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Out At Home The Yankees allowed the Red Sox their day of Fenway glory, then dispatched Boston to resume ttheir inexorable march back to the World Series

When rain mixed with soda bottles fell from the sky, when armed
police officers stood guard over the field and when the 1999
American League Championship Series turned nearly raucous enough
to wake the dead (isn't that exactly what the Boston Red Sox and
their Ruthless fans wanted?), Mariano Rivera was the right man
to restore order. The Jerry Springer-level nonsense and Game 4
ended on Sunday night at Fenway Park when Rivera, the New York
Yankees' righthanded closer, calmly blew one of his famously
elusive fastballs past Boston catcher Jason Varitek. That save
wasn't the most difficult of his career--the Yankees won
9-2--only the most symbolic.

"He is," New York pitching coach Mel Stottlemyre says, "as much
of a known factor as anything or anyone we have on this team. You
know exactly what you're going to get with Mariano."

Rivera was the one sure thing in a bizarre series in which
Yankees second baseman Chuck Knoblauch, Red Sox shortstop Nomar
Garciaparra and the umpires traded one outrageous error after
another; Boston manager Jimy Williams flipped his lid
(literally) and Yankees righthander Roger Clemens lost his head
(to Sox fans' chagrin, figuratively); New York lefthander Andy
Pettitte joined Rube Marquard of the 1912 New York Giants, Hippo
Vaughn of the 1918 Chicago Cubs and Bob Ojeda of the 1986 New
York Mets as the only southpaw starters to beat Boston at Fenway
Park in the postseason; and even those charged with keeping the
peace at Fenway yelled obscenities at the damn Yankees.

Curses? There were plenty to be heard in Boston, where the crowd
provided a sometimes witty, sometimes profane Greek chorus to a
familiar story. On Monday night the Yankees and Rivera finished
off the Red Sox in Game 5, 6-1, for their 36th American League
pennant in the 80 seasons since Boston owner Harry Frazee sold
Babe Ruth to the Yankees.

Of more recent vintage, Rivera continued to be a virtually
unhittable and unbeatable force in what is now an 18-3 run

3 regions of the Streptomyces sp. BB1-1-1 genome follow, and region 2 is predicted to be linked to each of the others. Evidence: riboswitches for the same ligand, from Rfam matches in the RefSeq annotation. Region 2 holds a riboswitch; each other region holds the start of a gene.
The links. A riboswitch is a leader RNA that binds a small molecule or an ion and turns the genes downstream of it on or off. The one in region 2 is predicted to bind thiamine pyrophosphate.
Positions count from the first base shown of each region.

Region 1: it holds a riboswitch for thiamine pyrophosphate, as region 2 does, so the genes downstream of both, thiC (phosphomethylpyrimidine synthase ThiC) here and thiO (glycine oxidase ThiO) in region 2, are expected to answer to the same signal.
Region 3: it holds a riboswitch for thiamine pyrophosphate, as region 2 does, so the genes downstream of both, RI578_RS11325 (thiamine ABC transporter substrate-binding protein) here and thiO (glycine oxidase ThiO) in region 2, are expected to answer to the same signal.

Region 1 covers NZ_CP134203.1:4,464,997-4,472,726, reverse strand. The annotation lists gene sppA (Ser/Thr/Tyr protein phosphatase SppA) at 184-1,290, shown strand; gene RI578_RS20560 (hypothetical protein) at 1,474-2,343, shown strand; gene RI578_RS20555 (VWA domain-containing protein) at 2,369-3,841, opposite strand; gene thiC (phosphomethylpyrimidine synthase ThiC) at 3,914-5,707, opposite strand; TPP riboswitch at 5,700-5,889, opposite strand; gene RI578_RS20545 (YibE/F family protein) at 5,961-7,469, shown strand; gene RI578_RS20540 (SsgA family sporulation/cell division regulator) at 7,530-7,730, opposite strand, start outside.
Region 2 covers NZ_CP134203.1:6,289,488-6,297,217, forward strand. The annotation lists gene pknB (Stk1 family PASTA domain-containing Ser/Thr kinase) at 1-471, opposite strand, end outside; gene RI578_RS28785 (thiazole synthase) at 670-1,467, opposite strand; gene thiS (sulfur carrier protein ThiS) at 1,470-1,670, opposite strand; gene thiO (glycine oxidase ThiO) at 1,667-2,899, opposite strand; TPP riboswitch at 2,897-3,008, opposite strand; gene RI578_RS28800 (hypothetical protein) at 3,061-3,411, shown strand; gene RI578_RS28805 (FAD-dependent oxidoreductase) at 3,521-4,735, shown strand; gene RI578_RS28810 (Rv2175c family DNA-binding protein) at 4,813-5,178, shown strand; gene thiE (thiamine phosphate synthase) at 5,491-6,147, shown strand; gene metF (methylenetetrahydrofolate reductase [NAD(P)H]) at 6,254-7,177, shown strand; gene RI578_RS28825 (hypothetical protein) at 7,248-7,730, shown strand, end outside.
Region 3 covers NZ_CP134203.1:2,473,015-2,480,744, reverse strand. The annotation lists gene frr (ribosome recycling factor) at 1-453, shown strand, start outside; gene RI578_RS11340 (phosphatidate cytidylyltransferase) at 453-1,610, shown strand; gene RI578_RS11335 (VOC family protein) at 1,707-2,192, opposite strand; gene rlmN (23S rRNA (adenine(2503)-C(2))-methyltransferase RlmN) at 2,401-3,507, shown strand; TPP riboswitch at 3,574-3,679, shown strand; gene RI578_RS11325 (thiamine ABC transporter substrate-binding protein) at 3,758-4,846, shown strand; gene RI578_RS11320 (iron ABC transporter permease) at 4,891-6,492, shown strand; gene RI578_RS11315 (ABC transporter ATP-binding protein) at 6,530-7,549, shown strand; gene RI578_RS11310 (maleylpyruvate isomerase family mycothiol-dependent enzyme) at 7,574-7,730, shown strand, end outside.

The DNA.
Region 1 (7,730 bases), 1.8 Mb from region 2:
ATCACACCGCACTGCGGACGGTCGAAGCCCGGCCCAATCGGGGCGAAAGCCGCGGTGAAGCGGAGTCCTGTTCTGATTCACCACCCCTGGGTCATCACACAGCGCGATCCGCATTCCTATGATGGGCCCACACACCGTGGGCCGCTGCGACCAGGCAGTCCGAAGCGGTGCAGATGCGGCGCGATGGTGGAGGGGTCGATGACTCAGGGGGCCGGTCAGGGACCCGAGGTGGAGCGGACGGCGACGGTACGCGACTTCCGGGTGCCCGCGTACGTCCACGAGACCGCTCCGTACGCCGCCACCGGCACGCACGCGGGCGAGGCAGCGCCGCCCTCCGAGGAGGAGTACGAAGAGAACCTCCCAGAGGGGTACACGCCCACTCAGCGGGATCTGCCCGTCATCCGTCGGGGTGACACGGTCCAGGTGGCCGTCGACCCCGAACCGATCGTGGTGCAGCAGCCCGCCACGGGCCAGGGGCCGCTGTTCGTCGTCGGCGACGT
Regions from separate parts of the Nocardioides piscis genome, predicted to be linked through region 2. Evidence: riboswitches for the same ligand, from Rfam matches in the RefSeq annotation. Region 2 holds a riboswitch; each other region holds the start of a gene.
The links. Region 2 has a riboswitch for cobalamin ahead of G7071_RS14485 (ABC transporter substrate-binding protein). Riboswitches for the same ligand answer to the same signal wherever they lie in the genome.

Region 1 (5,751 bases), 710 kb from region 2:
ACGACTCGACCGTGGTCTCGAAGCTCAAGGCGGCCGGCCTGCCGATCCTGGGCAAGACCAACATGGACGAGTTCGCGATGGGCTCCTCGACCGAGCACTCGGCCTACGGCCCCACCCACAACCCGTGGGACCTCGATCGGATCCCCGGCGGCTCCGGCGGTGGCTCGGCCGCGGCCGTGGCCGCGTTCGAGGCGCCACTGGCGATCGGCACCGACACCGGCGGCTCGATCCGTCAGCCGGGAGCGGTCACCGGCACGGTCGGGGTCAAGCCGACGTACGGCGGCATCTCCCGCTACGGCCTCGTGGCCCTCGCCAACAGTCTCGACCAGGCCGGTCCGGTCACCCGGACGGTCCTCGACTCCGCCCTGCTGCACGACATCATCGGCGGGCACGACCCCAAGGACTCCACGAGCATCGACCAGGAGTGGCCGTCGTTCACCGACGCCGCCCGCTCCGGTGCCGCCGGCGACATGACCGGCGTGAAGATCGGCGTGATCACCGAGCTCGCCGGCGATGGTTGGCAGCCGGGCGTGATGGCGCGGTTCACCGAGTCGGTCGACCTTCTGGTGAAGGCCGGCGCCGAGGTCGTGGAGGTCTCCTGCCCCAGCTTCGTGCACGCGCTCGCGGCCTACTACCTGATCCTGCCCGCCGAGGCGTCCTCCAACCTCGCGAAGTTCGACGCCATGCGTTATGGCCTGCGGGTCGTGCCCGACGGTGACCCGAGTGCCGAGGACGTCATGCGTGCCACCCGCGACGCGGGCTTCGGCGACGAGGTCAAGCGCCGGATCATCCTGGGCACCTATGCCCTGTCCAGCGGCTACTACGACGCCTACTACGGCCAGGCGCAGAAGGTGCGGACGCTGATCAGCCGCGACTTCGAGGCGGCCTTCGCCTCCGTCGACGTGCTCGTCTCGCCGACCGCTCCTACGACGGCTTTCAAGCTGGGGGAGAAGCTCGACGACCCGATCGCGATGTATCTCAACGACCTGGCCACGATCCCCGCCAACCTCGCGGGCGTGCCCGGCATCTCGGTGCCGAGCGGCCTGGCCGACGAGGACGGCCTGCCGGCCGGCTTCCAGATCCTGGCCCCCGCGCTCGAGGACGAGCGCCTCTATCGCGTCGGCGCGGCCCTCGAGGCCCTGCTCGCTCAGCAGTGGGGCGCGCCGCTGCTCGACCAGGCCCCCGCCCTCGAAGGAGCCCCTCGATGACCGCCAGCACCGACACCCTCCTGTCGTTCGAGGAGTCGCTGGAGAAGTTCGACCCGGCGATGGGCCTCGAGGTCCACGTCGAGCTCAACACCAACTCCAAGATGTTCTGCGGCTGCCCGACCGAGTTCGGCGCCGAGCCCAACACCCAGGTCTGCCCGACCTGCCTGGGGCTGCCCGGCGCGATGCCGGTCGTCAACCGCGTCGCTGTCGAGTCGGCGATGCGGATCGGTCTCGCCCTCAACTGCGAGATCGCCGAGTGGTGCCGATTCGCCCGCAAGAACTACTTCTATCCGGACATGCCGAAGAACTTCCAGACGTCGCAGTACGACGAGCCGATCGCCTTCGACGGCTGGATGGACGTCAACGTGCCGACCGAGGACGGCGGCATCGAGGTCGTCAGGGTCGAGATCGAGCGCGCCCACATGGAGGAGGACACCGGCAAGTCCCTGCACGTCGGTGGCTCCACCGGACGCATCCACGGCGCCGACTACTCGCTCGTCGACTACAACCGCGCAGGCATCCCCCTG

through the playoffs by New York over the past two years. He has
closed out 14 of those 18 wins while allowing no runs in 19
innings, a streak that lowered his career postseason ERA to
0.42, the best ever for a pitcher with at least 30 postseason
innings. He has done so with a tranquility that is nearly
angelic. So cool is Rivera that he is known to nap in the early
innings of games. The only time he exhibits emotion, according
to Yankees righthander David Cone, is when he talks about the
church he is building in his native Panama. "My arm," Rivera
says, "is a gift from God. I am blessed. All of my life is

Rivera is tougher to hit than the lottery. In 1996 New York won
world championship number 23 with Rivera firing high, four-seam
fastballs as a setup man to closer John Wetteland. New York then
allowed Wetteland to leave as a free agent and handed his job to
Rivera. Early in the 1997 season Rivera was throwing in the
bullpen when he suddenly noticed that his fastball began darting
sharply to the left. "It was just from God," he explains. "I
didn't do anything. It was natural."

Armed with one of the nastiest cut fastballs in the business,
Rivera learned to harness it. He discovered he could control the
break of the pitch by sliding his fingers slightly to one side
of the baseball. Then last season lefthanders David Wells and
Graeme Lloyd, his teammates on the road to world championship
number 24 (both were traded to the Toronto Blue Jays in the
off-season for Clemens), taught Rivera he could get even more
break on his pitches with balls that happened to get scuffed
during games, such as those that had bounced in the dirt.

"I never knew that," Rivera says. "If I had a scuffed ball
before, I'd throw it out. One day they played catch with me with
two balls. One was scuffed, one wasn't. I saw the way the
scuffed ball moved and said, 'Uh-oh. This is fun.' For me it was
like learning the letters. You know, first A and then B. I had
been on A."

Rivera's cut fastball, which has been clocked as fast as 97 mph,
is so vicious that New York bench coach Don Zimmer, 68, says,
"I've never seen anybody break more bats of lefthanded hitters.
Never. Every time he pitches he gets two, three, four. We count
'em and laugh. It's the darnedest thing I ever saw." The cut
fastball is so good that Rivera hardly bothers to throw his
slider, his only other pitch. "Hitters know what they're going
to get," Yankees catcher Joe Girardi says, "and they still can't
hit him." Through Monday night Rivera hadn't allowed a run since
July 21, a streak of 38 1/3 innings.

The adventuresome Knoblauch, on the other hand, is the
anti-Rivera. If chaos were a communicable disease, Knoblauch
would be quarantined. The New York second baseman is a carrier
of trouble. It's not just that you could find a more reliable
arm on a Vegas slot machine. Knoblauch also happened to be smack
in the middle of two flagrantly blown calls by umpires.

The first occurred at Yankee Stadium on Oct. 13, in the 10th
inning of Game 1, when Rivera got what looked like a double-play
grounder to third base while protecting a 3-3 tie. Knoblauch
clearly dropped the throw from third baseman Scott Brosius.
Umpire Rick Reed, however, ruled that Knoblauch made the catch
and had dropped the ball only when beginning an attempt to throw
to first. Reed called the runner, Jose Offerman, out. New York
won in the bottom of the inning when Bernie Williams smashed the
second pitch from righthander Rod Beck over the centerfield wall.

Knoblauch gained another pardon in Game 4, again while trying to
put out Offerman on a double-play grounder. This one occurred in
the eighth inning with Rivera called on to protect a 3-2 lead.
Knoblauch fielded the bouncing ball and reached to tag Offerman,